Adidas Unveils Plan To Address Racism And Discrimination

by Christina Marfice
Adidas Commits To Filling 30% Of New Positions With Black Or Latinx People
picture alliance/Getty

Adidas wants to “own up to silence” and address racism within its own walls. Here’s how it plans to do that

Protests are still happening across the U.S. and around the world, demanding an end to systemic racism. Amid the growing call, company after company is announcing how it will address racism within its own institution. The latest of these is Adidas, which committed to hiring more Black and Latinx employees, hiring an outside agency to review their anti-racism progress, and donating more than a million dollars to Black neighborhood funds and other organizations.

“First, we need to give credit where it’s long overdue: The success of adidas would be nothing without Black athletes, Black artists, Black employees, and Black consumers. Period,” the brand wrote in a lengthy statement posted to its social media. “Remaining silent is not a neutral position when the people we should be standing with live in fear of police brutality due to systemic racism. With that in mind, it’s our people who we owe this to the most. Our Black coworkers have shown us through their words and actions what leadership looks like, and the changes adidas can make as a brand. They’ve led the response that we will continue to implement together.”

Across the next several slides, adidas outlined the changes the company is committing to, promising at the end of each list, “These actions are just the start.”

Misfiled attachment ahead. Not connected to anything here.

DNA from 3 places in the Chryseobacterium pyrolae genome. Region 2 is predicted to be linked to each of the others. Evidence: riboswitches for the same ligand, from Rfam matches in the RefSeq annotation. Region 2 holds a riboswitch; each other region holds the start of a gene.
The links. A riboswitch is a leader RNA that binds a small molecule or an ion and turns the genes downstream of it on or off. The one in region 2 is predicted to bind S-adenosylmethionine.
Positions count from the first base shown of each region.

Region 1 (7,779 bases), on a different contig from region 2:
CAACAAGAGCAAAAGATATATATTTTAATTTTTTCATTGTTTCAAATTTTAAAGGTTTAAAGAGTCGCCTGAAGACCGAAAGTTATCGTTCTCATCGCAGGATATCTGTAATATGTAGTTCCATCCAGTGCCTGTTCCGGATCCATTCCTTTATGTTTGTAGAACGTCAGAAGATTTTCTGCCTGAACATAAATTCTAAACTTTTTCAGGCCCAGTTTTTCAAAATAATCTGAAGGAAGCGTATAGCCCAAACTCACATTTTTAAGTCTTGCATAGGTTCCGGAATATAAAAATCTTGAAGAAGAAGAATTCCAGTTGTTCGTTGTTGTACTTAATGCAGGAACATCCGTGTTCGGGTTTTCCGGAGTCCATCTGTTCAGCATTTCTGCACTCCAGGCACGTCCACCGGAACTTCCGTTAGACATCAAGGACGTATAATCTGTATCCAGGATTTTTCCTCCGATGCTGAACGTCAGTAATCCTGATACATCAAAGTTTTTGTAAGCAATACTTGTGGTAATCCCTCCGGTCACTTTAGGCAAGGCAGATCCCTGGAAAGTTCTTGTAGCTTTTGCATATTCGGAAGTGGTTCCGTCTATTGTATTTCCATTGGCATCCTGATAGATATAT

Adidas promises to overhaul its hiring process to eliminate bias, and pledges to fill 30 percent of its open positions with Black and Latinx hires. It also promises 50 percent of new open positions will be filled diversely (including by gender, sexual orientation, disability and veteran status).

Additionally, adidas said it is creating a new team to manage and oversee an increase in funding to grassroots programs that build up Black neighborhoods and address racial disparities. The company is pledging $120 million through 2025 to ensure that programs are sustainable, in addition to funds for 50 scholarships for Black students.

And finally, adidas announced a new zero-tolerance policy that will deliver accountability for racism or discrimination, as well as a third-party investigator to enforce the policy and hold the entire company accountable.

Adidas’ statement was in the middle of two slides that read simply, “Black Lives Matter.” They do. We know that. And it’s actions like these from companies this size that will help ensure that’s a message that continues to spread. Now the entire world will be watching to make sure these promises are put into action.